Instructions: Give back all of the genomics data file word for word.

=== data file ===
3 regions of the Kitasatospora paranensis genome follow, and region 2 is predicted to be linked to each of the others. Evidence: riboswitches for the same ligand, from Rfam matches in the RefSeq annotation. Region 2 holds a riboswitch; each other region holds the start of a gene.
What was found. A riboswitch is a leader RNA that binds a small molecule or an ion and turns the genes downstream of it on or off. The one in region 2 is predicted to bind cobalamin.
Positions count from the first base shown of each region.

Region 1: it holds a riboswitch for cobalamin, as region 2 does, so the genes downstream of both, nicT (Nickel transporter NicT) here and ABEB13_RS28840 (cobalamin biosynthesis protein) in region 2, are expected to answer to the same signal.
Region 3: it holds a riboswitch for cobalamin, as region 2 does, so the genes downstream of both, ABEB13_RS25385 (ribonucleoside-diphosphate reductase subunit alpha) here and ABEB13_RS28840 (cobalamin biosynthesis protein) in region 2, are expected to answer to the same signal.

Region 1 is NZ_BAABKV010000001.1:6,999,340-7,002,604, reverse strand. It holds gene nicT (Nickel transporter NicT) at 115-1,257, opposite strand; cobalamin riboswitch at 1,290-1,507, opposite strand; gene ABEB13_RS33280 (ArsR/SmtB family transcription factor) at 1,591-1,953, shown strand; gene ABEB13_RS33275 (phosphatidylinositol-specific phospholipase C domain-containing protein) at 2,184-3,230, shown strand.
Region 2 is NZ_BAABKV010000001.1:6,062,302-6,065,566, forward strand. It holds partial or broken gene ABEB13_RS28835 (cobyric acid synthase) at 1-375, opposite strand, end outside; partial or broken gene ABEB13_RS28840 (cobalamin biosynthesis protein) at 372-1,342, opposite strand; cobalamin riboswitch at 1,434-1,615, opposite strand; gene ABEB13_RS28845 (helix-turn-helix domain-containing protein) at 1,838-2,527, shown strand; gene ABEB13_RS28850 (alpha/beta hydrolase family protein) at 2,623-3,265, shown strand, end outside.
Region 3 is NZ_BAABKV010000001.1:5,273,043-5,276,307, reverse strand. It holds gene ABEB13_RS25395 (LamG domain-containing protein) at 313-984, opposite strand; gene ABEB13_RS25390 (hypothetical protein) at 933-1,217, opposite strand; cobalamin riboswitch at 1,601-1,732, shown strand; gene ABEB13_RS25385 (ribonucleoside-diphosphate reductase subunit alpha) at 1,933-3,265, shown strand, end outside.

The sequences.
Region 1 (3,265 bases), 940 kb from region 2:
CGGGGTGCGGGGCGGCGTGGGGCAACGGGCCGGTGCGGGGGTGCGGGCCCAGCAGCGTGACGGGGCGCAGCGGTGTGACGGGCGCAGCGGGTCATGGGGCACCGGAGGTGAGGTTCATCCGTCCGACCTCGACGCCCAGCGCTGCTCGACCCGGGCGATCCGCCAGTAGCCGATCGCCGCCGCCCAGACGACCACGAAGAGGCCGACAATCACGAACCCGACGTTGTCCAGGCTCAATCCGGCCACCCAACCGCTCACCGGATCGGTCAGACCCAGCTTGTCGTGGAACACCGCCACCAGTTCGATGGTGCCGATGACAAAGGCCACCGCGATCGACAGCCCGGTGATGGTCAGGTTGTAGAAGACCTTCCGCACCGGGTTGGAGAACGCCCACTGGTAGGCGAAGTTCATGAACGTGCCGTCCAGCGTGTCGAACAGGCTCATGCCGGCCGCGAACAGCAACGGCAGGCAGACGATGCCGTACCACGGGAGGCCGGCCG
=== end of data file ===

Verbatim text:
3 regions of the Kitasatospora paranensis genome follow, and region 2 is predicted to be linked to each of the others. Evidence: riboswitches for the same ligand, from Rfam matches in the RefSeq annotation. Region 2 holds a riboswitch; each other region holds the start of a gene.
What was found. A riboswitch is a leader RNA that binds a small molecule or an ion and turns the genes downstream of it on or off. The one in region 2 is predicted to bind cobalamin.
Positions count from the first base shown of each region.

Region 1: it holds a riboswitch for cobalamin, as region 2 does, so the genes downstream of both, nicT (Nickel transporter NicT) here and ABEB13_RS28840 (cobalamin biosynthesis protein) in region 2, are expected to answer to the same signal.
Region 3: it holds a riboswitch for cobalamin, as region 2 does, so the genes downstream of both, ABEB13_RS25385 (ribonucleoside-diphosphate reductase subunit alpha) here and ABEB13_RS28840 (cobalamin biosynthesis protein) in region 2, are expected to answer to the same signal.

Region 1 is NZ_BAABKV010000001.1:6,999,340-7,002,604, reverse strand. It holds gene nicT (Nickel transporter NicT) at 115-1,257, opposite strand; cobalamin riboswitch at 1,290-1,507, opposite strand; gene ABEB13_RS33280 (ArsR/SmtB family transcription factor) at 1,591-1,953, shown strand; gene ABEB13_RS33275 (phosphatidylinositol-specific phospholipase C domain-containing protein) at 2,184-3,230, shown strand.
Region 2 is NZ_BAABKV010000001.1:6,062,302-6,065,566, forward strand. It holds partial or broken gene ABEB13_RS28835 (cobyric acid synthase) at 1-375, opposite strand, end outside; partial or broken gene ABEB13_RS28840 (cobalamin biosynthesis protein) at 372-1,342, opposite strand; cobalamin riboswitch at 1,434-1,615, opposite strand; gene ABEB13_RS28845 (helix-turn-helix domain-containing protein) at 1,838-2,527, shown strand; gene ABEB13_RS28850 (alpha/beta hydrolase family protein) at 2,623-3,265, shown strand, end outside.
Region 3 is NZ_BAABKV010000001.1:5,273,043-5,276,307, reverse strand. It holds gene ABEB13_RS25395 (LamG domain-containing protein) at 313-984, opposite strand; gene ABEB13_RS25390 (hypothetical protein) at 933-1,217, opposite strand; cobalamin riboswitch at 1,601-1,732, shown strand; gene ABEB13_RS25385 (ribonucleoside-diphosphate reductase subunit alpha) at 1,933-3,265, shown strand, end outside.

The sequences.
Region 1 (3,265 bases), 940 kb from region 2:
CGGGGTGCGGGGCGGCGTGGGGCAACGGGCCGGTGCGGGGGTGCGGGCCCAGCAGCGTGACGGGGCGCAGCGGTGTGACGGGCGCAGCGGGTCATGGGGCACCGGAGGTGAGGTTCATCCGTCCGACCTCGACGCCCAGCGCTGCTCGACCCGGGCGATCCGCCAGTAGCCGATCGCCGCCGCCCAGACGACCACGAAGAGGCCGACAATCACGAACCCGACGTTGTCCAGGCTCAATCCGGCCACCCAACCGCTCACCGGATCGGTCAGACCCAGCTTGTCGTGGAACACCGCCACCAGTTCGATGGTGCCGATGACAAAGGCCACCGCGATCGACAGCCCGGTGATGGTCAGGTTGTAGAAGACCTTCCGCACCGGGTTGGAGAACGCCCACTGGTAGGCGAAGTTCATGAACGTGCCGTCCAGCGTGTCGAACAGGCTCATGCCGGCCGCGAACAGCAACGGCAGGCAGACGATGCCGTACCACGGGAGGCCGGCCG